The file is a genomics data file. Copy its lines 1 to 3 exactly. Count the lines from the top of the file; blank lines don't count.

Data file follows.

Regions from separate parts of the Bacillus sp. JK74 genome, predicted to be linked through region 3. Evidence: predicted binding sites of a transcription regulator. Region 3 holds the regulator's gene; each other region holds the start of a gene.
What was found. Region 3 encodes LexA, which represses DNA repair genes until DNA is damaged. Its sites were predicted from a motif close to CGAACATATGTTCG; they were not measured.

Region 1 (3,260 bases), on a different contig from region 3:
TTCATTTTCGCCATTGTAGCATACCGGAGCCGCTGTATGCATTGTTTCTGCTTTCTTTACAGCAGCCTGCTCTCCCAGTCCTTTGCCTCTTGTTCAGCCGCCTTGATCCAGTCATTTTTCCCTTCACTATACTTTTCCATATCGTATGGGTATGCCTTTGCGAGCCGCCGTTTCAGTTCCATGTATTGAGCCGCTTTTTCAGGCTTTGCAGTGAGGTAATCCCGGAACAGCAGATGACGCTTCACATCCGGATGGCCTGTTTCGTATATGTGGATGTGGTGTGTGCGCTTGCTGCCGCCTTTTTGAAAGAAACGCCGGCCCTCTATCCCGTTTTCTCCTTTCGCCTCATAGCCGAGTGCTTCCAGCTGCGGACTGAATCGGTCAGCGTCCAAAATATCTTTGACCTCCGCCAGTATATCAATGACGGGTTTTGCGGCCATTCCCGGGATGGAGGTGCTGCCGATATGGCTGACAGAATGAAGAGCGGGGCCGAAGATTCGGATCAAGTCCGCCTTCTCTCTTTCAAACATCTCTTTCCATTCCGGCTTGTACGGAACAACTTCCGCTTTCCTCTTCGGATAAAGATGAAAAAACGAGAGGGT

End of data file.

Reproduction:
Regions from separate parts of the Bacillus sp. JK74 genome, predicted to be linked through region 3. Evidence: predicted binding sites of a transcription regulator. Region 3 holds the regulator's gene; each other region holds the start of a gene.
What was found. Region 3 encodes LexA, which represses DNA repair genes until DNA is damaged. Its sites were predicted from a motif close to CGAACATATGTTCG; they were not measured.

Region 1 (3,260 bases), on a different contig from region 3: